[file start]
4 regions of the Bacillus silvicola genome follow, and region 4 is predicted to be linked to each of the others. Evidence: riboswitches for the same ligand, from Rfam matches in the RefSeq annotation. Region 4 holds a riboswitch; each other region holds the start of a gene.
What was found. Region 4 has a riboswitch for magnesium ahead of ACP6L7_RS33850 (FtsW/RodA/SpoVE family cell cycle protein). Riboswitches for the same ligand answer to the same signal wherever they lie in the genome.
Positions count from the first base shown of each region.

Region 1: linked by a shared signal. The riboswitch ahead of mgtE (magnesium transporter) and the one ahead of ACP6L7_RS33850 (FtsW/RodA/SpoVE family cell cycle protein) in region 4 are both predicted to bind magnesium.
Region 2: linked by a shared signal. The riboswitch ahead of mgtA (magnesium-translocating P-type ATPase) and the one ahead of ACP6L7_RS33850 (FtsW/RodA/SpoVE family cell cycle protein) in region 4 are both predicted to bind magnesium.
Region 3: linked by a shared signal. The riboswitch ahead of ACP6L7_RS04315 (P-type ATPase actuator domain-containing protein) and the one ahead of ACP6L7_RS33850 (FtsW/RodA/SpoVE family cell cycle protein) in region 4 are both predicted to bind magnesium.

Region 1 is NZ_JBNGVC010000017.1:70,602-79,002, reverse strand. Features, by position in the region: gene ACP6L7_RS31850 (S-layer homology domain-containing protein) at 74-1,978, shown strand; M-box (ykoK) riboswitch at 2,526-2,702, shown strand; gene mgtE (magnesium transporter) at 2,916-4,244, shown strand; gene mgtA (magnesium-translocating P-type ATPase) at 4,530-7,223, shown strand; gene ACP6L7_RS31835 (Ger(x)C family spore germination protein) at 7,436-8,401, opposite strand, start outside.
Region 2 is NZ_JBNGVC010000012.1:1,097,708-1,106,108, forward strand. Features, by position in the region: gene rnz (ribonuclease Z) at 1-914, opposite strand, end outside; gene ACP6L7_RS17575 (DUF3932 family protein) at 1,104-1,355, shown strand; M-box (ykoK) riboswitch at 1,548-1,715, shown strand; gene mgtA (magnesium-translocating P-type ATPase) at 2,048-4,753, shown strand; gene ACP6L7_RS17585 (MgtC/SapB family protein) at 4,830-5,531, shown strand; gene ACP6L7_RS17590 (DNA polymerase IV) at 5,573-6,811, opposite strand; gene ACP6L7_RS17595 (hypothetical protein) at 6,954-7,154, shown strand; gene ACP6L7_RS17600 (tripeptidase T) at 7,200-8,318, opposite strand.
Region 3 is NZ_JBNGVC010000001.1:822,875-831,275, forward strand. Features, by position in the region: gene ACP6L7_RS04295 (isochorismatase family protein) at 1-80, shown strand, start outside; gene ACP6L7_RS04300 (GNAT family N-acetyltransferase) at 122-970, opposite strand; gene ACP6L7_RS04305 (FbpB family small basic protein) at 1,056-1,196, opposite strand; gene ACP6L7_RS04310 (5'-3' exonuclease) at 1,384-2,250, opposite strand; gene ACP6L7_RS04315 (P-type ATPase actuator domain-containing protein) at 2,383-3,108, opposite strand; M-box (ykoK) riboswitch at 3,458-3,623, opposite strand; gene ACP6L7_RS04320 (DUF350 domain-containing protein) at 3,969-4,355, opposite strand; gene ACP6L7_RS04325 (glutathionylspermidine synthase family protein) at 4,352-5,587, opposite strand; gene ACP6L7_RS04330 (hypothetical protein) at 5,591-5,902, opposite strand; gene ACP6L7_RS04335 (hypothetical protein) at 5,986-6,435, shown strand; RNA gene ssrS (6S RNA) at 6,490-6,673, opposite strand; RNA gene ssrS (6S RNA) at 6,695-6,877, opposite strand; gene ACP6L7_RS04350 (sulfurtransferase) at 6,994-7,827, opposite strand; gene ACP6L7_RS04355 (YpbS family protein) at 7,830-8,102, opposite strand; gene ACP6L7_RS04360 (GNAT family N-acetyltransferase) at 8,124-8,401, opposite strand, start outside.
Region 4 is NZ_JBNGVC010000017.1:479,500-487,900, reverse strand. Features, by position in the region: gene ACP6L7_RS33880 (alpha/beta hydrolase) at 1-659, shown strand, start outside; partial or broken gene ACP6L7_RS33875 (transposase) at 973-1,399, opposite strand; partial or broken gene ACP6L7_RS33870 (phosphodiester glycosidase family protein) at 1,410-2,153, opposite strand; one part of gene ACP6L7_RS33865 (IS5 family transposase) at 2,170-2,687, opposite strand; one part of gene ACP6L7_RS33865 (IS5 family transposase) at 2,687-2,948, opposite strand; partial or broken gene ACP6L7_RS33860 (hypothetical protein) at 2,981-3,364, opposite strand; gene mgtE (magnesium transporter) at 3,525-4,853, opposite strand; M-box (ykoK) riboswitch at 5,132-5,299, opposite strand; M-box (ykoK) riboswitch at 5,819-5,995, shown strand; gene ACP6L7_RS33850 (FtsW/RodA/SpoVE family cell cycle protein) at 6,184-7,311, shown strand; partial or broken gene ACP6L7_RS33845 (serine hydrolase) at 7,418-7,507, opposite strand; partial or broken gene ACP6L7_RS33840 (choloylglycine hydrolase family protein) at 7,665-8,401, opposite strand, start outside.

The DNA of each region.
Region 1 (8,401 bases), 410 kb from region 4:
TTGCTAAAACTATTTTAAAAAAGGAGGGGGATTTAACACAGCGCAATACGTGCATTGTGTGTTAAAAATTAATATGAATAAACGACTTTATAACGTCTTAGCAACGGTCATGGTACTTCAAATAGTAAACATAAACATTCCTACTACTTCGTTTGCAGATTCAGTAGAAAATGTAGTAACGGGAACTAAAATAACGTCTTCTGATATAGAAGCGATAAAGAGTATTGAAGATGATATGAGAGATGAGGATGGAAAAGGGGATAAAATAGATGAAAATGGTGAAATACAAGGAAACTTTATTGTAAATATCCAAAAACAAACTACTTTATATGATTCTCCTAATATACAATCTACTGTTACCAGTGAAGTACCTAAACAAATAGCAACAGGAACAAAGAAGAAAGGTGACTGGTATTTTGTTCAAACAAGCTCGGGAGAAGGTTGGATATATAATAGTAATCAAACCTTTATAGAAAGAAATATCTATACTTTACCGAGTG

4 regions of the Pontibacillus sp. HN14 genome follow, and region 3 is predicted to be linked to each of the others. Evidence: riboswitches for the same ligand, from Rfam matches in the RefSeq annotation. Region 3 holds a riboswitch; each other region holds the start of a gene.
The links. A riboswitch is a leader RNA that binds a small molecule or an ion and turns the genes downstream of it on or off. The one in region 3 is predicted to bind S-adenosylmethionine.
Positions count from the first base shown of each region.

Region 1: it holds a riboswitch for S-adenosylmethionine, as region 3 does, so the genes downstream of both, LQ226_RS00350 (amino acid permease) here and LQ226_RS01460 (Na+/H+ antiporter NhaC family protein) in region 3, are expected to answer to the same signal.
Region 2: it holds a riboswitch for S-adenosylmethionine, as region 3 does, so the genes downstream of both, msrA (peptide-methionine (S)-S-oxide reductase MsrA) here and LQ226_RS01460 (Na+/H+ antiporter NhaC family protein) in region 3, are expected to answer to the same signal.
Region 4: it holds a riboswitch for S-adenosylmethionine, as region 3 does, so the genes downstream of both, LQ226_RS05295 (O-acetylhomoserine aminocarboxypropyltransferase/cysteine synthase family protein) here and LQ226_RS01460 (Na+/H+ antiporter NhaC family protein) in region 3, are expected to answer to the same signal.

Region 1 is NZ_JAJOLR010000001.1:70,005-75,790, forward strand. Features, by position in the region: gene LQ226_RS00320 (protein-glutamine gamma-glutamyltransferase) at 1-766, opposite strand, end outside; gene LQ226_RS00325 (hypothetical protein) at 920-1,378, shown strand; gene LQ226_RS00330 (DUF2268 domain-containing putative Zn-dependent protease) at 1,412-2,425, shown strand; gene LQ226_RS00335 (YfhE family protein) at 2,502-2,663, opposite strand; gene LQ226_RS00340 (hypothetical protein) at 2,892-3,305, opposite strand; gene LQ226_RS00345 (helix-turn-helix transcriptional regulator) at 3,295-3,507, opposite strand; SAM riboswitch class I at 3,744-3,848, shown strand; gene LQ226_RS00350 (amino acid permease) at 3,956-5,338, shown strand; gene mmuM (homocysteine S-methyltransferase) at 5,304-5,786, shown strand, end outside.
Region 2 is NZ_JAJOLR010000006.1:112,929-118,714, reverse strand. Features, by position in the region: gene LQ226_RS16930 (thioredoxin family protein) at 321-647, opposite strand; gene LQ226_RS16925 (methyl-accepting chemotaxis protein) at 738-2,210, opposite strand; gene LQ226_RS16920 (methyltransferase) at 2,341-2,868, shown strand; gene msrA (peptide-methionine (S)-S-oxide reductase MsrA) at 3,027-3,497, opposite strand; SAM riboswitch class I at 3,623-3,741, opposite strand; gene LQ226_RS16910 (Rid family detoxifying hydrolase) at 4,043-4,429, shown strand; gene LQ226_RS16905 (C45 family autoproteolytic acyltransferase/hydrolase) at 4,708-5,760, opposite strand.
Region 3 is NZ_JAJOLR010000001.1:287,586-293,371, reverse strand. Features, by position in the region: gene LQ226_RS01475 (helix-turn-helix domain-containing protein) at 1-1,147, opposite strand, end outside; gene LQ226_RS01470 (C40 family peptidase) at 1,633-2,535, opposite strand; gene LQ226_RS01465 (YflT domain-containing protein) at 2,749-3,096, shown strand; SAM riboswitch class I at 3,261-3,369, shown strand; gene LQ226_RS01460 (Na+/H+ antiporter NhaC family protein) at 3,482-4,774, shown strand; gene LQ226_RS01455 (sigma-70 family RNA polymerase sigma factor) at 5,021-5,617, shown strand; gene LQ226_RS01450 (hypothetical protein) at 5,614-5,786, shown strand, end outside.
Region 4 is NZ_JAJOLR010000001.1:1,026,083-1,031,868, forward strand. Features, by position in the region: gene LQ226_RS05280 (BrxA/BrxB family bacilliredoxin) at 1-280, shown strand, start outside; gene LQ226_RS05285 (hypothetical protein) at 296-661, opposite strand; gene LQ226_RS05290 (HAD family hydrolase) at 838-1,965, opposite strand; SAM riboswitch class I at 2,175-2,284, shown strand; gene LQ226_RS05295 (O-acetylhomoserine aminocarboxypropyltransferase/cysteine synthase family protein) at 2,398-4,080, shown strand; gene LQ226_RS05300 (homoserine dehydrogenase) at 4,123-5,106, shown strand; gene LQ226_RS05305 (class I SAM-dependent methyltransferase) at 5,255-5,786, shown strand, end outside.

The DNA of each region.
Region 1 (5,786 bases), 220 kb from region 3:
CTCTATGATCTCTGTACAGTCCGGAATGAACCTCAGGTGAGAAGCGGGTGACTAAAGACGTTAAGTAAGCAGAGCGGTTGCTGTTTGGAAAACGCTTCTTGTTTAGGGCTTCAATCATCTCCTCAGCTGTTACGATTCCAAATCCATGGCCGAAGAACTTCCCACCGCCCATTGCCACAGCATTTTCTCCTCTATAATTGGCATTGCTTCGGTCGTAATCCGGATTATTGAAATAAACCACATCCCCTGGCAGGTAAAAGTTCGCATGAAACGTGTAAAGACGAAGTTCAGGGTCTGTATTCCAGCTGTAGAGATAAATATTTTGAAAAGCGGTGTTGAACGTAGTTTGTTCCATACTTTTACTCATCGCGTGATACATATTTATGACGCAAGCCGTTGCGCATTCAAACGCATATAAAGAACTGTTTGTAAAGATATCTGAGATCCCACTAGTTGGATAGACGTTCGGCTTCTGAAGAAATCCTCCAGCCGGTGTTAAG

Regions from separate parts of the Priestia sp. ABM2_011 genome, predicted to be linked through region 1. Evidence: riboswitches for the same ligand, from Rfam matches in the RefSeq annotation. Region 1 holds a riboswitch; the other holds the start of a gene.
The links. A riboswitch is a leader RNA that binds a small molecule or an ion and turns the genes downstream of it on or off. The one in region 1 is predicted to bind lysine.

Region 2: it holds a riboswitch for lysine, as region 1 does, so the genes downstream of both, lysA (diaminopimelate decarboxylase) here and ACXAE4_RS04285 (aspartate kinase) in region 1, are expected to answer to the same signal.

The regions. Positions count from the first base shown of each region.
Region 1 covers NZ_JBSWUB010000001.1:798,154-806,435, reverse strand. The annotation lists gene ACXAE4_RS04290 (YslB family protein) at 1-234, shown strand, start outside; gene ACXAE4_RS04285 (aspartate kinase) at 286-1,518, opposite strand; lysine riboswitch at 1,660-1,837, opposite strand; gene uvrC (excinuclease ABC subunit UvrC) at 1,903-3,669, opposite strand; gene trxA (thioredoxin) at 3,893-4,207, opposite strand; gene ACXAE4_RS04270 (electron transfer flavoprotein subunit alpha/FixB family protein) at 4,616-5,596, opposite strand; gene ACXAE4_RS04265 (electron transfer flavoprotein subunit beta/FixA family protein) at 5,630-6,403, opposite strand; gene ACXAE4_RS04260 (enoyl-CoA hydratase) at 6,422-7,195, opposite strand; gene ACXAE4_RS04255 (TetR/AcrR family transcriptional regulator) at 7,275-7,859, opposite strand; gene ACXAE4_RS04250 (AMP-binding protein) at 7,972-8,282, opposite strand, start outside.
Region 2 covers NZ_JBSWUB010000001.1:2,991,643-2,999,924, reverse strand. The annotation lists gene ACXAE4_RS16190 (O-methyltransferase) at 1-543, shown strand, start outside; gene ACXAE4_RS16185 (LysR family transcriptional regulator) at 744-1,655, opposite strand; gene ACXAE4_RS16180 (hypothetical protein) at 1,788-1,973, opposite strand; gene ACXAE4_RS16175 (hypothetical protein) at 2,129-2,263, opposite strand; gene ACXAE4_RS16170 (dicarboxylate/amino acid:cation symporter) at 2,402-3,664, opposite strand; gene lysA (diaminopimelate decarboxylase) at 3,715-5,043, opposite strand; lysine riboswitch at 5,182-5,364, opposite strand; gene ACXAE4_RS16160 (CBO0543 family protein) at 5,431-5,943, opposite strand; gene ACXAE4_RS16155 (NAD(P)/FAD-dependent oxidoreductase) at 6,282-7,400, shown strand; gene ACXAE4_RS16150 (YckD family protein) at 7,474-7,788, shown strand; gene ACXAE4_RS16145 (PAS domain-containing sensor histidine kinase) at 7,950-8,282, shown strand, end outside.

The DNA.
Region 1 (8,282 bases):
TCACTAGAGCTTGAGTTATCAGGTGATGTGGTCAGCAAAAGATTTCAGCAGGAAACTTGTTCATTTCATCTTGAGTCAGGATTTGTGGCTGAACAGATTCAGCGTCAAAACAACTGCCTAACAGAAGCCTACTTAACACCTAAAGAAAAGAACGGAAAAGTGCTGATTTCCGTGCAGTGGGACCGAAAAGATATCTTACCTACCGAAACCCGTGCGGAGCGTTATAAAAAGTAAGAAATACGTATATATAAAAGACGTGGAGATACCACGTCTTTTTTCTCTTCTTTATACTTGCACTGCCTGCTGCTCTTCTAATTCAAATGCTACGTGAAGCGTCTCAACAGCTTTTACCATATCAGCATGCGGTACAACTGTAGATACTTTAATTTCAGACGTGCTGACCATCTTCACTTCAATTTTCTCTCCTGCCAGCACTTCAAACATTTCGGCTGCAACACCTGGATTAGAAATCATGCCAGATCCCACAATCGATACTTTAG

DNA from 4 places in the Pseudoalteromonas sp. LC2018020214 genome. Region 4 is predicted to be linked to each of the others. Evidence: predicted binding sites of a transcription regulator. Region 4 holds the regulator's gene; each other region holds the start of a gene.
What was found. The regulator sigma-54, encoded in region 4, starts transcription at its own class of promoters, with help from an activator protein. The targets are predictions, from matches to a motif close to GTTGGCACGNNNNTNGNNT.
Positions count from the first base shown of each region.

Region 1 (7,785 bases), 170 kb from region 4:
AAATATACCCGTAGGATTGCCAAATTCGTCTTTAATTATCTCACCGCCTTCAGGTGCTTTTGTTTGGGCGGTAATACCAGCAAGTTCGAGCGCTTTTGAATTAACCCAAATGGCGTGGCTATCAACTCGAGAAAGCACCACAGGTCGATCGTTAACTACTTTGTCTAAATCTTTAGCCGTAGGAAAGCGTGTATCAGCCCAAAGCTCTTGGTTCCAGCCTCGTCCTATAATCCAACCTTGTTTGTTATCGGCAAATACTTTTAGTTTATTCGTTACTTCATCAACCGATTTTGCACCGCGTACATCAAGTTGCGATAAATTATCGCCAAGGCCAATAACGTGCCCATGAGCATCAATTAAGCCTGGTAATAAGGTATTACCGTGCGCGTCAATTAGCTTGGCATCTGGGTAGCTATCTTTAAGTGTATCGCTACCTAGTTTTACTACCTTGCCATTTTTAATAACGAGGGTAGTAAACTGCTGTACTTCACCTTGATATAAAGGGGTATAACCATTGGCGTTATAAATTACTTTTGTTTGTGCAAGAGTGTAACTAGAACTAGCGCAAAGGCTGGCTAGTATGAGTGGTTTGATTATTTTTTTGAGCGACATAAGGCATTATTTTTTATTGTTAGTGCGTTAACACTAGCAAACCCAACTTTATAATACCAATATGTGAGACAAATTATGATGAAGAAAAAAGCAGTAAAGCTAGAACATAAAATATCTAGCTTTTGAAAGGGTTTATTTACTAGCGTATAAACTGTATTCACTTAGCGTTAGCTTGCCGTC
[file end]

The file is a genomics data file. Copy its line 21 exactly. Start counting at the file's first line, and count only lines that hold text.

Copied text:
Region 2 is NZ_JAJOLR010000006.1:112,929-118,714, reverse strand. Features, by position in the region: gene LQ226_RS16930 (thioredoxin family protein) at 321-647, opposite strand; gene LQ226_RS16925 (methyl-accepting chemotaxis protein) at 738-2,210, opposite strand; gene LQ226_RS16920 (methyltransferase) at 2,341-2,868, shown strand; gene msrA (peptide-methionine (S)-S-oxide reductase MsrA) at 3,027-3,497, opposite strand; SAM riboswitch class I at 3,623-3,741, opposite strand; gene LQ226_RS16910 (Rid family detoxifying hydrolase) at 4,043-4,429, shown strand; gene LQ226_RS16905 (C45 family autoproteolytic acyltransferase/hydrolase) at 4,708-5,760, opposite strand.